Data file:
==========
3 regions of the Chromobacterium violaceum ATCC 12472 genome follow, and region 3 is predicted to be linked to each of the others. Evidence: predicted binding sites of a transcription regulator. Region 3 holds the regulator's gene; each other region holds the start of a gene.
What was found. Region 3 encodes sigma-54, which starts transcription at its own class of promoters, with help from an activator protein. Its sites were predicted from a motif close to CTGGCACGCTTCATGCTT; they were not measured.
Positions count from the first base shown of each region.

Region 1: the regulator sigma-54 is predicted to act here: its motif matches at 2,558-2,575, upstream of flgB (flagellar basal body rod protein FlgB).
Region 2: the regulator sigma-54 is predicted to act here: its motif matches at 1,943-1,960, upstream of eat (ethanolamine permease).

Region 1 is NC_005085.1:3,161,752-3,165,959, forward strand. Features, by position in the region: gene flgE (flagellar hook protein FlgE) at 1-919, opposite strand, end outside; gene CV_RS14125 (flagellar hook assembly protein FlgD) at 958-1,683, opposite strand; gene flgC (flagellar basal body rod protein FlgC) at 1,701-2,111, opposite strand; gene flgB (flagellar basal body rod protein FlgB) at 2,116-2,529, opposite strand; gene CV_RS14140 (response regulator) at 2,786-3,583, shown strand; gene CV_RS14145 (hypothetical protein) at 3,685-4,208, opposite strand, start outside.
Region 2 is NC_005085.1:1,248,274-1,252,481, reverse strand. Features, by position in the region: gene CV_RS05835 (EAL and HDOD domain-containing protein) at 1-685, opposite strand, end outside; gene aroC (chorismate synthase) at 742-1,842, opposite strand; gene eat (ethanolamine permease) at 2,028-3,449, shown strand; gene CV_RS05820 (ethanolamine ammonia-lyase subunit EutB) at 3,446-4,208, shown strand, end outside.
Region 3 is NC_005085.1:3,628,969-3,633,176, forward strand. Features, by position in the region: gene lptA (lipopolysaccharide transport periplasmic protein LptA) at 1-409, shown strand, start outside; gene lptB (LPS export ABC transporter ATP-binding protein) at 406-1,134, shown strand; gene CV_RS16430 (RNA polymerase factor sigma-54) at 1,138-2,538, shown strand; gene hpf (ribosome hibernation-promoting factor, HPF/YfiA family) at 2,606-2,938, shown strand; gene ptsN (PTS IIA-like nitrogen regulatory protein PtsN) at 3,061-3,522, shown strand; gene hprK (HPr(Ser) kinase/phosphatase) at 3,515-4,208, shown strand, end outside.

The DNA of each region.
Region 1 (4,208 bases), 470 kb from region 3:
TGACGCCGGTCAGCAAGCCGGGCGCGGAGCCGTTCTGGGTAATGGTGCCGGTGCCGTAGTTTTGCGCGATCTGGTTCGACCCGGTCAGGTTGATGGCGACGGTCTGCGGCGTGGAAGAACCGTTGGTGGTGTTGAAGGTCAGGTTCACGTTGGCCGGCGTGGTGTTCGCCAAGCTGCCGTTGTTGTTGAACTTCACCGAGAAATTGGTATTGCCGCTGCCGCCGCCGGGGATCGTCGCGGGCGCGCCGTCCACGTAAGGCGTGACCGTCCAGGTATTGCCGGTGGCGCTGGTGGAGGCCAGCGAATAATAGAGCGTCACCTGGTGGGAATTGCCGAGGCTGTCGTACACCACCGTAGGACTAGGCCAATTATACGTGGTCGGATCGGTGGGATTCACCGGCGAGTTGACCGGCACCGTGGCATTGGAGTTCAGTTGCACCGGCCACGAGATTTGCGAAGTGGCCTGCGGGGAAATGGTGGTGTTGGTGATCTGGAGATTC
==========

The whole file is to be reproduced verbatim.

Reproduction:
3 regions of the Chromobacterium violaceum ATCC 12472 genome follow, and region 3 is predicted to be linked to each of the others. Evidence: predicted binding sites of a transcription regulator. Region 3 holds the regulator's gene; each other region holds the start of a gene.
What was found. Region 3 encodes sigma-54, which starts transcription at its own class of promoters, with help from an activator protein. Its sites were predicted from a motif close to CTGGCACGCTTCATGCTT; they were not measured.
Positions count from the first base shown of each region.

Region 1: the regulator sigma-54 is predicted to act here: its motif matches at 2,558-2,575, upstream of flgB (flagellar basal body rod protein FlgB).
Region 2: the regulator sigma-54 is predicted to act here: its motif matches at 1,943-1,960, upstream of eat (ethanolamine permease).

Region 1 is NC_005085.1:3,161,752-3,165,959, forward strand. Features, by position in the region: gene flgE (flagellar hook protein FlgE) at 1-919, opposite strand, end outside; gene CV_RS14125 (flagellar hook assembly protein FlgD) at 958-1,683, opposite strand; gene flgC (flagellar basal body rod protein FlgC) at 1,701-2,111, opposite strand; gene flgB (flagellar basal body rod protein FlgB) at 2,116-2,529, opposite strand; gene CV_RS14140 (response regulator) at 2,786-3,583, shown strand; gene CV_RS14145 (hypothetical protein) at 3,685-4,208, opposite strand, start outside.
Region 2 is NC_005085.1:1,248,274-1,252,481, reverse strand. Features, by position in the region: gene CV_RS05835 (EAL and HDOD domain-containing protein) at 1-685, opposite strand, end outside; gene aroC (chorismate synthase) at 742-1,842, opposite strand; gene eat (ethanolamine permease) at 2,028-3,449, shown strand; gene CV_RS05820 (ethanolamine ammonia-lyase subunit EutB) at 3,446-4,208, shown strand, end outside.
Region 3 is NC_005085.1:3,628,969-3,633,176, forward strand. Features, by position in the region: gene lptA (lipopolysaccharide transport periplasmic protein LptA) at 1-409, shown strand, start outside; gene lptB (LPS export ABC transporter ATP-binding protein) at 406-1,134, shown strand; gene CV_RS16430 (RNA polymerase factor sigma-54) at 1,138-2,538, shown strand; gene hpf (ribosome hibernation-promoting factor, HPF/YfiA family) at 2,606-2,938, shown strand; gene ptsN (PTS IIA-like nitrogen regulatory protein PtsN) at 3,061-3,522, shown strand; gene hprK (HPr(Ser) kinase/phosphatase) at 3,515-4,208, shown strand, end outside.

The DNA of each region.
Region 1 (4,208 bases), 470 kb from region 3:
TGACGCCGGTCAGCAAGCCGGGCGCGGAGCCGTTCTGGGTAATGGTGCCGGTGCCGTAGTTTTGCGCGATCTGGTTCGACCCGGTCAGGTTGATGGCGACGGTCTGCGGCGTGGAAGAACCGTTGGTGGTGTTGAAGGTCAGGTTCACGTTGGCCGGCGTGGTGTTCGCCAAGCTGCCGTTGTTGTTGAACTTCACCGAGAAATTGGTATTGCCGCTGCCGCCGCCGGGGATCGTCGCGGGCGCGCCGTCCACGTAAGGCGTGACCGTCCAGGTATTGCCGGTGGCGCTGGTGGAGGCCAGCGAATAATAGAGCGTCACCTGGTGGGAATTGCCGAGGCTGTCGTACACCACCGTAGGACTAGGCCAATTATACGTGGTCGGATCGGTGGGATTCACCGGCGAGTTGACCGGCACCGTGGCATTGGAGTTCAGTTGCACCGGCCACGAGATTTGCGAAGTGGCCTGCGGGGAAATGGTGGTGTTGGTGATCTGGAGATTC